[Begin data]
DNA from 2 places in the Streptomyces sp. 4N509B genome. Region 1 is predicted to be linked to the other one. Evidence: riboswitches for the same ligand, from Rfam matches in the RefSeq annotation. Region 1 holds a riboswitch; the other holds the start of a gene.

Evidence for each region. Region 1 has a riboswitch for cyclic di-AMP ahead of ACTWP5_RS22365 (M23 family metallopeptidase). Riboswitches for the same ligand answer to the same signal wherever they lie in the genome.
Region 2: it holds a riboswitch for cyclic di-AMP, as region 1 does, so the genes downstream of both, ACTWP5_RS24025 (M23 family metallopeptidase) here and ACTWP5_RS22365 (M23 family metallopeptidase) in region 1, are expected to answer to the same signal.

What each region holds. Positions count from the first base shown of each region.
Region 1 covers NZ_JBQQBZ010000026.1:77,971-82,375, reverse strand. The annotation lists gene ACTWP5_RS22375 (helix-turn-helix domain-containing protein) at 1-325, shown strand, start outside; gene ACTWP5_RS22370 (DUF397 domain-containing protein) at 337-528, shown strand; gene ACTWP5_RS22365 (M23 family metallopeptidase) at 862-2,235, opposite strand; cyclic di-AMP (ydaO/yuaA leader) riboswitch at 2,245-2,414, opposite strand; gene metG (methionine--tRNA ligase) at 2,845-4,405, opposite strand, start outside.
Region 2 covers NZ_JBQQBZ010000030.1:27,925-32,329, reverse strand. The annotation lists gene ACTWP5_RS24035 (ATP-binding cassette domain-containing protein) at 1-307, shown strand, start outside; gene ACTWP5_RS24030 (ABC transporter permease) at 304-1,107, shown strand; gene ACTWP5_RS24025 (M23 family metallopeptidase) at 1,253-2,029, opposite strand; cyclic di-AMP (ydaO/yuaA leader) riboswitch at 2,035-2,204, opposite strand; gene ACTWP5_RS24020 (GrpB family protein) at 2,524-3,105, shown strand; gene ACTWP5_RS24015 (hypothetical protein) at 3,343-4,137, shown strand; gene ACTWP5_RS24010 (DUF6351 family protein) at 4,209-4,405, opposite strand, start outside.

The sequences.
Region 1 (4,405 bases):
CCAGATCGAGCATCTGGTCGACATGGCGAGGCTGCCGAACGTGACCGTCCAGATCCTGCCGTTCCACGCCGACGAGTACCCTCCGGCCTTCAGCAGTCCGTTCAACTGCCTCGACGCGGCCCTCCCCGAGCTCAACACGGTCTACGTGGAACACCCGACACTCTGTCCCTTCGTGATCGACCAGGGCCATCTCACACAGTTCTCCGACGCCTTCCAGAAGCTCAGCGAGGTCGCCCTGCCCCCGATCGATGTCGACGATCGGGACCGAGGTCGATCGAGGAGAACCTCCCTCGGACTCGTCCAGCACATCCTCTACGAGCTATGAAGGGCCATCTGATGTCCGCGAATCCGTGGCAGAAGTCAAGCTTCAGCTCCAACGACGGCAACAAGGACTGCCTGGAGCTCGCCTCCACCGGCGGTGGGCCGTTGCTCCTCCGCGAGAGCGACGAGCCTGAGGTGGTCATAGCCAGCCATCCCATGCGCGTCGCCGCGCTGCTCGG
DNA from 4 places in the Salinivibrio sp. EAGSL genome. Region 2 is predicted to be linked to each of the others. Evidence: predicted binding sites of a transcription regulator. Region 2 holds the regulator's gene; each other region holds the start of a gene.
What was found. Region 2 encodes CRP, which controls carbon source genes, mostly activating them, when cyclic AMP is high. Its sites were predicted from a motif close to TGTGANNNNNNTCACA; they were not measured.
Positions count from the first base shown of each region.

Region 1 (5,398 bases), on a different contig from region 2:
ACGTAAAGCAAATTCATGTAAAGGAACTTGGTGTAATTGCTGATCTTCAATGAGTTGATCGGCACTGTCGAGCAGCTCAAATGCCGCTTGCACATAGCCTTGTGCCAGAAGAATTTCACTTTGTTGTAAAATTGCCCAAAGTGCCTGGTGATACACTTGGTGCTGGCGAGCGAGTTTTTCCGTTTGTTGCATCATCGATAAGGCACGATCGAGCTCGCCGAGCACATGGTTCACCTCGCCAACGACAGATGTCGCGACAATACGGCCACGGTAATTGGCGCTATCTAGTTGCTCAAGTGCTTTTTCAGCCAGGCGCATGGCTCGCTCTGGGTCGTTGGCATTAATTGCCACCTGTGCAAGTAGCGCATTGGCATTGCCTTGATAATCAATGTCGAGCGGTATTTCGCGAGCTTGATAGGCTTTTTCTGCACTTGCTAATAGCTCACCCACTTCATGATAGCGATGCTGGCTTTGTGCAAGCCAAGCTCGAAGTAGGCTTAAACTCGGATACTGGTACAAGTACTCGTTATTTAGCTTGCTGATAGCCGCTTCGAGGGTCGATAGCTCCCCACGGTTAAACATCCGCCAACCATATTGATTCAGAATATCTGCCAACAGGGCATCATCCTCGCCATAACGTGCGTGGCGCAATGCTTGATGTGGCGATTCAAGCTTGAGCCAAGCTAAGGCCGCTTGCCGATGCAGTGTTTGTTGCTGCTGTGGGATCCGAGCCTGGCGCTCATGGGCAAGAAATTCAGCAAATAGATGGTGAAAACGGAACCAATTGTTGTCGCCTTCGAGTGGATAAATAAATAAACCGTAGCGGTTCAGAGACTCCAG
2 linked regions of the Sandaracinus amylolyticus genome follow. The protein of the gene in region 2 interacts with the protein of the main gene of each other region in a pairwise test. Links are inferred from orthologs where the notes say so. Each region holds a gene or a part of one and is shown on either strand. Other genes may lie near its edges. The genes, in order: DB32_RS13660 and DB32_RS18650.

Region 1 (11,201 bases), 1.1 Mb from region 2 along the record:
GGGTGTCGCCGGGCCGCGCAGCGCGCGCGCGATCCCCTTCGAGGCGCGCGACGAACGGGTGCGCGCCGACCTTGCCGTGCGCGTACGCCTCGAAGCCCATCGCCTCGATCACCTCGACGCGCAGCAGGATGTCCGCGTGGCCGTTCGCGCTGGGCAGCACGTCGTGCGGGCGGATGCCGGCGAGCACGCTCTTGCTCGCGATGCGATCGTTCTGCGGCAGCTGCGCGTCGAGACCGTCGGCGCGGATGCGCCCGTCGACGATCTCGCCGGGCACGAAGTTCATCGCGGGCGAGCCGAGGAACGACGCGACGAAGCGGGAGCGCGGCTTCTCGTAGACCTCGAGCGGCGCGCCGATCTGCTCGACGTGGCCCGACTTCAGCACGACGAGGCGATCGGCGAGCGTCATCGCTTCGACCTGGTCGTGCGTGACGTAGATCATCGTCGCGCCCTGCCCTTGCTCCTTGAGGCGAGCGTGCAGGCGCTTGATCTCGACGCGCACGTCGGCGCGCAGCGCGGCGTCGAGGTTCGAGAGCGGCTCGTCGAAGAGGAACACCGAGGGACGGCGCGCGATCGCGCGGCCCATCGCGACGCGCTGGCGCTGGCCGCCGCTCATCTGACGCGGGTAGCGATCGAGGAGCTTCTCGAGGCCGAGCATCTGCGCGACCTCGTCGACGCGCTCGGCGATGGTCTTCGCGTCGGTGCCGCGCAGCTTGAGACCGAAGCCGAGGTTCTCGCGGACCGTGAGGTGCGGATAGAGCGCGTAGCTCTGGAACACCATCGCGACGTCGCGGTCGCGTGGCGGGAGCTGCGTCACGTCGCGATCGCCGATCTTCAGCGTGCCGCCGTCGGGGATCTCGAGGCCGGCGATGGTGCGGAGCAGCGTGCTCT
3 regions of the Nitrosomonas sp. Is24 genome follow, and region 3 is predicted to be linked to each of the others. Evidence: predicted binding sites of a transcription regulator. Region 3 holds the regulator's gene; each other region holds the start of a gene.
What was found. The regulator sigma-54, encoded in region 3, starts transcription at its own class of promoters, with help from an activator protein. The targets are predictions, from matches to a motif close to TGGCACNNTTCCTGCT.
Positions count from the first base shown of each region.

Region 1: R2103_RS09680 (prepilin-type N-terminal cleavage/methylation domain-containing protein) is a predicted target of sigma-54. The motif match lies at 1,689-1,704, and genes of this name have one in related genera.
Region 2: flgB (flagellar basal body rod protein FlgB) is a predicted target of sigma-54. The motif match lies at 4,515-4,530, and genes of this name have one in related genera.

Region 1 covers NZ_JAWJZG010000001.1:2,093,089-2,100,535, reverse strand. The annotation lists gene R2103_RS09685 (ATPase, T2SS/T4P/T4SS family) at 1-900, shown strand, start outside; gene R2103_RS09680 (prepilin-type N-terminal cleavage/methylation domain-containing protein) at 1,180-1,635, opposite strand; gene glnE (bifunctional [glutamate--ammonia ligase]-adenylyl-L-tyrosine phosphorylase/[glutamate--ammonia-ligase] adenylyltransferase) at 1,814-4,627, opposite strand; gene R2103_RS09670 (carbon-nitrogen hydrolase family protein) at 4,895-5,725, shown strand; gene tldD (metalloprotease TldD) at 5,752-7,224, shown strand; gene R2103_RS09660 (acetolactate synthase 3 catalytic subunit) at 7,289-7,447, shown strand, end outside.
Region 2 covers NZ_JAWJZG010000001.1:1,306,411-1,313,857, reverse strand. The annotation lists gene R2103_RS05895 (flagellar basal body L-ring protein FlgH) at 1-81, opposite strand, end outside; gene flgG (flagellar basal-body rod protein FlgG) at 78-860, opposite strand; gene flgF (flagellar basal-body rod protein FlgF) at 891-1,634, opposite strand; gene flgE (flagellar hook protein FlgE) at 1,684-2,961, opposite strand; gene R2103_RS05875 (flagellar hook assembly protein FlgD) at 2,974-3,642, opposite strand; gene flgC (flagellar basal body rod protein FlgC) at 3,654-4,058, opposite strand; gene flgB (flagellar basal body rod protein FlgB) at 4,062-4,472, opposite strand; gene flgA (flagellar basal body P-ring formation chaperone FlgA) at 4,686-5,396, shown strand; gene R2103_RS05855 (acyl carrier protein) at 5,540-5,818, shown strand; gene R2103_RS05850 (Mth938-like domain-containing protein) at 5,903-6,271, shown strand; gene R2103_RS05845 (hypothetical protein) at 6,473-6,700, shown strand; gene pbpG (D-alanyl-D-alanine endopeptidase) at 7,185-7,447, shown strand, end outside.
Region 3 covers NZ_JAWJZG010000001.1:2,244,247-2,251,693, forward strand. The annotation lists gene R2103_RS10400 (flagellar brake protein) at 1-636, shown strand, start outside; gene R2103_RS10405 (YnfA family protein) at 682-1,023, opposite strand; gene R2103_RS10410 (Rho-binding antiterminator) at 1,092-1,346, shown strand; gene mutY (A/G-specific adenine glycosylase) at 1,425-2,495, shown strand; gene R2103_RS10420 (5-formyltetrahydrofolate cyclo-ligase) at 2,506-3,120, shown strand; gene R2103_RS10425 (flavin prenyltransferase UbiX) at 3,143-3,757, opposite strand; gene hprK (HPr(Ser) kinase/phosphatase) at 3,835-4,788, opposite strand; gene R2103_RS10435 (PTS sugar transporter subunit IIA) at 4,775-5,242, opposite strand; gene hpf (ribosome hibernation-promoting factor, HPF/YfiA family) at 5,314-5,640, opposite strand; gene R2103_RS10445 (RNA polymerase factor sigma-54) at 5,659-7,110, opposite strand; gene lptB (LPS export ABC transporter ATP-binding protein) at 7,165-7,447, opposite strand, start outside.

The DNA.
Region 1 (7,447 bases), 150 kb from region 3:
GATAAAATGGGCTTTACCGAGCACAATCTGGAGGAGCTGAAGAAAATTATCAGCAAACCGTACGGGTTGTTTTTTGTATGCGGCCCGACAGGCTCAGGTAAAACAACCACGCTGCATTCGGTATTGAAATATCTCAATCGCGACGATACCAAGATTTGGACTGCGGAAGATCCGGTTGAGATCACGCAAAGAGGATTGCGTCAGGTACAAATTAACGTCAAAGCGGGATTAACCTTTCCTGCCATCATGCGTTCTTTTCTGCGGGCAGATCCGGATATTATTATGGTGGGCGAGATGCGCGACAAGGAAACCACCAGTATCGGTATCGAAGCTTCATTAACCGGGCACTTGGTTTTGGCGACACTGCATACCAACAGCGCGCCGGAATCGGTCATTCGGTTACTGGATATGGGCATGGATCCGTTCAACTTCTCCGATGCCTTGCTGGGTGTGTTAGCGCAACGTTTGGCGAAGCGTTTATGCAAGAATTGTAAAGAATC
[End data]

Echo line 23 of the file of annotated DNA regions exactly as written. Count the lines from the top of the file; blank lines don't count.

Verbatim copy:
Region 1 covers NZ_JAWJZG010000001.1:2,093,089-2,100,535, reverse strand. The annotation lists gene R2103_RS09685 (ATPase, T2SS/T4P/T4SS family) at 1-900, shown strand, start outside; gene R2103_RS09680 (prepilin-type N-terminal cleavage/methylation domain-containing protein) at 1,180-1,635, opposite strand; gene glnE (bifunctional [glutamate--ammonia ligase]-adenylyl-L-tyrosine phosphorylase/[glutamate--ammonia-ligase] adenylyltransferase) at 1,814-4,627, opposite strand; gene R2103_RS09670 (carbon-nitrogen hydrolase family protein) at 4,895-5,725, shown strand; gene tldD (metalloprotease TldD) at 5,752-7,224, shown strand; gene R2103_RS09660 (acetolactate synthase 3 catalytic subunit) at 7,289-7,447, shown strand, end outside.